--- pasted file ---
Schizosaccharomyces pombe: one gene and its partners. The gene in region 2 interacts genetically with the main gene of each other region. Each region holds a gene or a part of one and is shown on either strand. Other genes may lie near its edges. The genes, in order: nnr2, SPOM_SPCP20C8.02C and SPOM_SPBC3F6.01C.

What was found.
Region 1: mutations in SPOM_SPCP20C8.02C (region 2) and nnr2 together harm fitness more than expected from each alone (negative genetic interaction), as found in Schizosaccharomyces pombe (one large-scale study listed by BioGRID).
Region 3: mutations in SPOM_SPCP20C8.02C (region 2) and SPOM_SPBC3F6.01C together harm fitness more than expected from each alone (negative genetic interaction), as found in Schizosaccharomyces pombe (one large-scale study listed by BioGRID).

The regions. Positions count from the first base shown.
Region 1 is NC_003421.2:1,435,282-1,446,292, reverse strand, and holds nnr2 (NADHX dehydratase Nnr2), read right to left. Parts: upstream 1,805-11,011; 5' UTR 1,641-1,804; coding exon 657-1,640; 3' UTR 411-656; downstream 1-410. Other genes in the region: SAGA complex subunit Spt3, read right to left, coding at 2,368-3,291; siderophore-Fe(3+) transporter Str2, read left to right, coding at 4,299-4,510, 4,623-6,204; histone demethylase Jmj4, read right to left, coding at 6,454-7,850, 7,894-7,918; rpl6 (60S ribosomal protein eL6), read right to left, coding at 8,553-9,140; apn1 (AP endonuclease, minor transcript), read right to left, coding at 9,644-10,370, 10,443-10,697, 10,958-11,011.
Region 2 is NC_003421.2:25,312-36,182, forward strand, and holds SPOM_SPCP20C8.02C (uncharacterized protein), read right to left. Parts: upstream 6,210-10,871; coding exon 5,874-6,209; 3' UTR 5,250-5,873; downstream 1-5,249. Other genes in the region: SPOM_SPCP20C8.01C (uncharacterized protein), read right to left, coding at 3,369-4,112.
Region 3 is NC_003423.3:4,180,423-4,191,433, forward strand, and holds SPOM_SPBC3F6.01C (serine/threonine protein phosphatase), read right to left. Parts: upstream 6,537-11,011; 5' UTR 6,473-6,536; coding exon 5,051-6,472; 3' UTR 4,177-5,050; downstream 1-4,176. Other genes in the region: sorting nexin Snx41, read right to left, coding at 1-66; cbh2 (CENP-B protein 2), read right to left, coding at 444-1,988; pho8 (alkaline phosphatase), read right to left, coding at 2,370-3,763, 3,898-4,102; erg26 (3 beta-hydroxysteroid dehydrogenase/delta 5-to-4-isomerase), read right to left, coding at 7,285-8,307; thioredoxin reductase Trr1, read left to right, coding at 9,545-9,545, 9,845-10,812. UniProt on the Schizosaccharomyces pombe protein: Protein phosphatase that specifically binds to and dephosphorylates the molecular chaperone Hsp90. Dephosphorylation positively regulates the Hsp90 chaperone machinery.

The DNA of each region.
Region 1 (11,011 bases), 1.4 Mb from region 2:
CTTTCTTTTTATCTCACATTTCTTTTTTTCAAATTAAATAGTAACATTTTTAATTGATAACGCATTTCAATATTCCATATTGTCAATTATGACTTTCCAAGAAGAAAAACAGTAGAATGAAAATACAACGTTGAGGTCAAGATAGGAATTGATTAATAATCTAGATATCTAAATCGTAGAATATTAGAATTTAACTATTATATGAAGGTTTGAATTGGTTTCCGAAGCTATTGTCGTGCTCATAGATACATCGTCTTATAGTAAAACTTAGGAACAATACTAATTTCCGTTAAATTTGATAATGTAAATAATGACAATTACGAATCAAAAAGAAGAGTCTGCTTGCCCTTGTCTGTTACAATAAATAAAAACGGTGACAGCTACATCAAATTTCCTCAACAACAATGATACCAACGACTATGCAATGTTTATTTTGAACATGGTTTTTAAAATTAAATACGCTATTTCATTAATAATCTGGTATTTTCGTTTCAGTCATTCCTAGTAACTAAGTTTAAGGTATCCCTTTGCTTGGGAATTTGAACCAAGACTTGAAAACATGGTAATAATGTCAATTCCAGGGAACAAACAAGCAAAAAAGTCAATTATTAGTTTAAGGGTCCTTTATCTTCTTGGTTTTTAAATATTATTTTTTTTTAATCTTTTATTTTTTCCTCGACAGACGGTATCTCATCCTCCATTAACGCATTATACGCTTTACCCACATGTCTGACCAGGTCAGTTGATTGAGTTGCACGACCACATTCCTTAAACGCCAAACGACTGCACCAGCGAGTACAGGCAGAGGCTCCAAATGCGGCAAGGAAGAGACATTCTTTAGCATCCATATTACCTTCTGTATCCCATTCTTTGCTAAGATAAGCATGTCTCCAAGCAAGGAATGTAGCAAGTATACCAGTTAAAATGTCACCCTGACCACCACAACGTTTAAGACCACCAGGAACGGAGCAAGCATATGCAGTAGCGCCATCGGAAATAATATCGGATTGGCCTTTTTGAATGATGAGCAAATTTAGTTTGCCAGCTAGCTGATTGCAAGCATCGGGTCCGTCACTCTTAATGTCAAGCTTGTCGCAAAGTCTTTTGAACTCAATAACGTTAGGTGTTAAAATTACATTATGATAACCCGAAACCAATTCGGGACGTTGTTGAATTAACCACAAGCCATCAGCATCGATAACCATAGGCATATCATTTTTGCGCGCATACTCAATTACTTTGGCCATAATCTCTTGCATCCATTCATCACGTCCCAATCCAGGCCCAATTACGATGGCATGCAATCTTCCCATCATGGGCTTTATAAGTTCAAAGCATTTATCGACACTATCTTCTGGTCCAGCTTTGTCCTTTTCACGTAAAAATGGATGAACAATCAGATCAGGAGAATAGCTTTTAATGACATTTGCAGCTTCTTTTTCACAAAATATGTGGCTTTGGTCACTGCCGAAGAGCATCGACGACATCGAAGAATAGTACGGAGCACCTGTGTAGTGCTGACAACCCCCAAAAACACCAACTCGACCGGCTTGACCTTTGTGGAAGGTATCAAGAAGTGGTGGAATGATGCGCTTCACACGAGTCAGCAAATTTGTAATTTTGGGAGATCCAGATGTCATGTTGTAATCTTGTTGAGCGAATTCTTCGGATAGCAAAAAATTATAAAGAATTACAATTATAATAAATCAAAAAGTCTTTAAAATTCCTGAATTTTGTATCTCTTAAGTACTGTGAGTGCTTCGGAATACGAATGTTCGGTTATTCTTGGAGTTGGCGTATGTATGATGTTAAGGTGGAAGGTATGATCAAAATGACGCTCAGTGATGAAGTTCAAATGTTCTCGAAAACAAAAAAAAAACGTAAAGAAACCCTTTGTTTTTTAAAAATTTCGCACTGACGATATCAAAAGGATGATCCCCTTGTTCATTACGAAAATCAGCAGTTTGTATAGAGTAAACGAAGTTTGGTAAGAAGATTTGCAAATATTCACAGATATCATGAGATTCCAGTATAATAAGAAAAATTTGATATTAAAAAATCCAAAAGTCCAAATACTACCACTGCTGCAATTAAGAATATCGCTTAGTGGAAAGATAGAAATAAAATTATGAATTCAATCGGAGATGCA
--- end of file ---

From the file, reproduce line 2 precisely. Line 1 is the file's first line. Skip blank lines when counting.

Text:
What was found.